Soul food, discussion planned to celebrate Black History Month

By Alyssa Maxwell

In celebration of Black History Month, Food for the Soul — a free soul food meal and discussion about the traditions of African-Americans — will take place from 6 to 7 p.m. Thursday in the Bobo Spiritual Life Center.

The department of multicultural affairs teamed up with the department of spiritual life to create the event, which will include a panel focusing on the traditions of the African-American church in addition to providing a traditional meal.

Dr. Burt Burleson, the university chaplain, will moderate the panel discussion.

The panelists will include Pastor Ron English from Greater Bosqueville Baptist Church, Dr. Gaylon Foreman from Carver Park Baptist Church, the Rev. Delvin Atchison from Antioch Community Church and the Rev. Valda Jean Combs from Wesley United Methodist Church.

Panelists will weigh in on a series of 10 questions involving the traditions of the African-American church. In addition, the panelists will also discuss how technology, popular culture and trends have an effect on both African-American history and their own individual churches.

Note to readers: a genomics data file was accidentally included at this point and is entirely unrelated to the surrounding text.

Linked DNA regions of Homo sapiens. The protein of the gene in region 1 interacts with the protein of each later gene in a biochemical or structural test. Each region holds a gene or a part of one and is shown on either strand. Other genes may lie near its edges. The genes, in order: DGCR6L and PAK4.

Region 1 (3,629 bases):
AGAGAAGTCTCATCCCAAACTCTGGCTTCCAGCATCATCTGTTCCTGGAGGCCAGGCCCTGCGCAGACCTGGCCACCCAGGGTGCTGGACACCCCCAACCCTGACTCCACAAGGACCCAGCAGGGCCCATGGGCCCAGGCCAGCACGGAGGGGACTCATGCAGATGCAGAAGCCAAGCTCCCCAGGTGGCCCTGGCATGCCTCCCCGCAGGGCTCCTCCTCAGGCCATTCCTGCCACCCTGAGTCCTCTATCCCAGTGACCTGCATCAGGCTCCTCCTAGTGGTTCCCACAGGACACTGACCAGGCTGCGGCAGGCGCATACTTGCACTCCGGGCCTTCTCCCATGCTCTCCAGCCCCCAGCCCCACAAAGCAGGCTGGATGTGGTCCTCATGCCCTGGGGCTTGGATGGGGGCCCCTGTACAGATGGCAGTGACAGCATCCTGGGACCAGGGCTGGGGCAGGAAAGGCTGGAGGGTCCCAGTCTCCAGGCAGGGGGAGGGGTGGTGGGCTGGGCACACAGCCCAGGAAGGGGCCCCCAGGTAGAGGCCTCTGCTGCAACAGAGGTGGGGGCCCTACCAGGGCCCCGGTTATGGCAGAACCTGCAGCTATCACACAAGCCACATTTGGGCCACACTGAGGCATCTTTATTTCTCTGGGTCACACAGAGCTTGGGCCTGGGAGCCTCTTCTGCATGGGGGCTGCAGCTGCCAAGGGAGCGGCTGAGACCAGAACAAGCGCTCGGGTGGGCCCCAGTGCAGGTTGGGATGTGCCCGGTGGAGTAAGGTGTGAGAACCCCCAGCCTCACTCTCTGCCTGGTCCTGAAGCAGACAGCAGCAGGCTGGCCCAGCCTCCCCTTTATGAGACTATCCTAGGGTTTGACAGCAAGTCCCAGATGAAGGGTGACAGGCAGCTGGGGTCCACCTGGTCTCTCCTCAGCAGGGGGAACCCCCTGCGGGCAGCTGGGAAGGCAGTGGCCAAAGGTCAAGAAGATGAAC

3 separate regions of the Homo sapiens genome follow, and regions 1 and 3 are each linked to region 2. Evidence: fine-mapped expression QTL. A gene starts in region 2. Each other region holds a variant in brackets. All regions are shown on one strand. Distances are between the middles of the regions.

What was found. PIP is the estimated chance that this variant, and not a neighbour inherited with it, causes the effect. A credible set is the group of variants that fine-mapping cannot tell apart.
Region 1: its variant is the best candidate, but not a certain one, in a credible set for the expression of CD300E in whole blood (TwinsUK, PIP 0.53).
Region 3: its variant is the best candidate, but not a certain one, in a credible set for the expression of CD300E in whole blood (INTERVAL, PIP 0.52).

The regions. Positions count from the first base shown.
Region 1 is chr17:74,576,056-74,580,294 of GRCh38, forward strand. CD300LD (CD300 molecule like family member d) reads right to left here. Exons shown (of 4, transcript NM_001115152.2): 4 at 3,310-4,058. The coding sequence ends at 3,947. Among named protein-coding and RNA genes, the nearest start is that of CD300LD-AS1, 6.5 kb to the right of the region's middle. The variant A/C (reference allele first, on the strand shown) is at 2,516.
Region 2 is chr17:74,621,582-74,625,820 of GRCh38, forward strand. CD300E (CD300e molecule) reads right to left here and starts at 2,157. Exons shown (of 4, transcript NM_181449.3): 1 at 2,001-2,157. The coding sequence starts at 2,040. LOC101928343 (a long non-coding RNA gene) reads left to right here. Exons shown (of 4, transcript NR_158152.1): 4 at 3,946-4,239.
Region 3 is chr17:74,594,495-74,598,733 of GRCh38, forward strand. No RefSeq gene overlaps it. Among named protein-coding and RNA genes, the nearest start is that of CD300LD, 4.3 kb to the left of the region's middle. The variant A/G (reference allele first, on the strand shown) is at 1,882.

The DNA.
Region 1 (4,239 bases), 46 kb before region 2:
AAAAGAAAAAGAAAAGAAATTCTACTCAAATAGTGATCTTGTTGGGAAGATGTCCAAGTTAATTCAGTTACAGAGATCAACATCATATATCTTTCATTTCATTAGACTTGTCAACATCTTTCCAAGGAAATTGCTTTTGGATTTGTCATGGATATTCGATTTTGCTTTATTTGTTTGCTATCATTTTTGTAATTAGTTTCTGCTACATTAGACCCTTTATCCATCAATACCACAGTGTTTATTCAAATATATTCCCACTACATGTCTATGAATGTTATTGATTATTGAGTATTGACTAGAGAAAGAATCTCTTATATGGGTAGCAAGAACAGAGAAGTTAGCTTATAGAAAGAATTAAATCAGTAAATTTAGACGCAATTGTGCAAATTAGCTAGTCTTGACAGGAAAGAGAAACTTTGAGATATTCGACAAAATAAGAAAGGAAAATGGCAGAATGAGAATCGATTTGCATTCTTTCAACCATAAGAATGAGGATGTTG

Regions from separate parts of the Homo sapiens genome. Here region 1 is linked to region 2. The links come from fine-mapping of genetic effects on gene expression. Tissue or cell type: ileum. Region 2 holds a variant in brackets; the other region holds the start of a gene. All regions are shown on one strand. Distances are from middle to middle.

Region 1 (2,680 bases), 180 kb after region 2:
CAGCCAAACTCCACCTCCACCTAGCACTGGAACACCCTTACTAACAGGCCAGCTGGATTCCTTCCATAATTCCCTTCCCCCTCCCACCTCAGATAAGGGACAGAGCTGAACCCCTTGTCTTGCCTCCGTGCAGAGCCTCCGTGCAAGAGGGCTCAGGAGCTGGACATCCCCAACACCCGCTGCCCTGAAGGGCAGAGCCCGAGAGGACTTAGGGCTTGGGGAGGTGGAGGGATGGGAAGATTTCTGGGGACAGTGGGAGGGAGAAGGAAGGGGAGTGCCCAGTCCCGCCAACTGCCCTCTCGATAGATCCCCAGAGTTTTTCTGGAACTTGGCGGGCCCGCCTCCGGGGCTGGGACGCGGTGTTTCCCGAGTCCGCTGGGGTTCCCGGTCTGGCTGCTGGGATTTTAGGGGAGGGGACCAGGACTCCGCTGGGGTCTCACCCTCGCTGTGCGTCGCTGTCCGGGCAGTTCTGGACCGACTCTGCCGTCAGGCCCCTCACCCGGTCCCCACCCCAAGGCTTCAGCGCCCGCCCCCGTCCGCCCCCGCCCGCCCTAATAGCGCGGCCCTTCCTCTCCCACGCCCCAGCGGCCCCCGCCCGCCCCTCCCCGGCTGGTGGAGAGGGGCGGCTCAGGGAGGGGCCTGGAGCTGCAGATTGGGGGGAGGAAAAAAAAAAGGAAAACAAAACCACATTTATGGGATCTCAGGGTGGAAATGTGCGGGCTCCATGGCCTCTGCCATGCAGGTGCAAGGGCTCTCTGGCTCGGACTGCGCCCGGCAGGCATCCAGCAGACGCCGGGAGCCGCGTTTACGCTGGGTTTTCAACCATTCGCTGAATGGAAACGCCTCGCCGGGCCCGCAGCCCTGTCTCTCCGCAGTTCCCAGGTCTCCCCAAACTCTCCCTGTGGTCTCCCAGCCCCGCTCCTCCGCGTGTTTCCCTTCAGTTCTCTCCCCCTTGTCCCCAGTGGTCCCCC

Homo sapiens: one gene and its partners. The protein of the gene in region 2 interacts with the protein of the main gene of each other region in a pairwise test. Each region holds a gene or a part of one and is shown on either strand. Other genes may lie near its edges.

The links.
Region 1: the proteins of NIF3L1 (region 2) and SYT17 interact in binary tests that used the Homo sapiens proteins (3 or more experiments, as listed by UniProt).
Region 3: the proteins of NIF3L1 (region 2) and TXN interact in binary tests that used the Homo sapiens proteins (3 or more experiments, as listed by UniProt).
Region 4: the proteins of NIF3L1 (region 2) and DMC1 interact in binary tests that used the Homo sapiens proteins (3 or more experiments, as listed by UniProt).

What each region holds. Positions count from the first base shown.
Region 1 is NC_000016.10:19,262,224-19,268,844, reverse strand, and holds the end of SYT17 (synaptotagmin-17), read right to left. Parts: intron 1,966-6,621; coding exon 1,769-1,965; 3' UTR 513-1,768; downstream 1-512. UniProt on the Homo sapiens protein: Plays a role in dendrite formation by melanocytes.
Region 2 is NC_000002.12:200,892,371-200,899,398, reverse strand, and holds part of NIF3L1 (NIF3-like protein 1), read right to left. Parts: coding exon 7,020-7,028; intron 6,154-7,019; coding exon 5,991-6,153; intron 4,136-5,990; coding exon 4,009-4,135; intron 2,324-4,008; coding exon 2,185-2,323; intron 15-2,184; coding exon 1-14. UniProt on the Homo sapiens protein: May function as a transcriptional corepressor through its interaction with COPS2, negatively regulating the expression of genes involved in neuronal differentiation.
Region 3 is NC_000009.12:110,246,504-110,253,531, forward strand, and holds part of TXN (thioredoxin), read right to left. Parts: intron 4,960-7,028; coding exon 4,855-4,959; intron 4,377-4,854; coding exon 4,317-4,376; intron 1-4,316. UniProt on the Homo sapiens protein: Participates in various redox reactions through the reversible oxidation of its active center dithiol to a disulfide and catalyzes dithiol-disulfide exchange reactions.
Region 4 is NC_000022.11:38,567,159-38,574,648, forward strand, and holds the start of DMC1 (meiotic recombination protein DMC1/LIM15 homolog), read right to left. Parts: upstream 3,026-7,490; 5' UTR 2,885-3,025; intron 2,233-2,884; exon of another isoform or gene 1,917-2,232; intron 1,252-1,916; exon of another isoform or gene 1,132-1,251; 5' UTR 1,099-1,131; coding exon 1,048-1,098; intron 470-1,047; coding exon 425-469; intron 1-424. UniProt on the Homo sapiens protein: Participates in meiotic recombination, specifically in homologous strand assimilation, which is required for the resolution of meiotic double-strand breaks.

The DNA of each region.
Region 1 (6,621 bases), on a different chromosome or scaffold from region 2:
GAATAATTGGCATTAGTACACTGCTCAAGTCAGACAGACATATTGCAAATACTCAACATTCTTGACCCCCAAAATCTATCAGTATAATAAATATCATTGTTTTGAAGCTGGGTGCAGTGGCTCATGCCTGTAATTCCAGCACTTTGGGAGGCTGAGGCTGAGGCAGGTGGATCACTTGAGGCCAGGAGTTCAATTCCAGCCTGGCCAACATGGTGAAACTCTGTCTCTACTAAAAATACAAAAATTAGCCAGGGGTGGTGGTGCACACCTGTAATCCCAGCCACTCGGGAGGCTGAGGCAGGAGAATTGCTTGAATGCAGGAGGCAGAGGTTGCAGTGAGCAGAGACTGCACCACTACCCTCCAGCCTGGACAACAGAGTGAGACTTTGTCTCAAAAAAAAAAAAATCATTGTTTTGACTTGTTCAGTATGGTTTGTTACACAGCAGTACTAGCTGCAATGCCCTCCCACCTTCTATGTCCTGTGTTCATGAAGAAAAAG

Students will also have the opportunity to learn how each church serves and is active in their community, said Paige Jackson, graduate apprentice for multicultural affairs.

Each pastor comes from a different background and will provide his or her own personal narrative on how they view history.

This wide range of experiences will help illuminate the traditions of the African-American church, said Amanda Horton, assistant to the university chaplain.

“Our hope is to get them to share their history and experience,” Horton said.

The food will be catered by George’s Restaurant and is free to all who attend. Soul food refers to home-cooked meals with Southern roots that stretch to the early days of slavery.

“[Soul food] generally reminds some people of home and comfort,” Jackson said.

Soul food usually includes dishes like beans, collard greens, cornbread, pigs’ feet, fried chicken and chitterlings, which are made from pigs’ intestines, among others.

“I think soul food in some ways is comfort food that gives us a feeling and somehow connects with [the] inner being,” Horton said.

Fellowship will be incorporated through the “community around the table” experience, Horton said, in which representatives from both multicultural and spiritual life will interact with students, faculty and the pastors who are part of the panel discussion.

The department of multicultural affairs and the department of spiritual life intend the event to be a unifying experience for everyone who attends.

The event is free for all students, faculty and staff, though seats are limited. Those interested can RSVP by contacting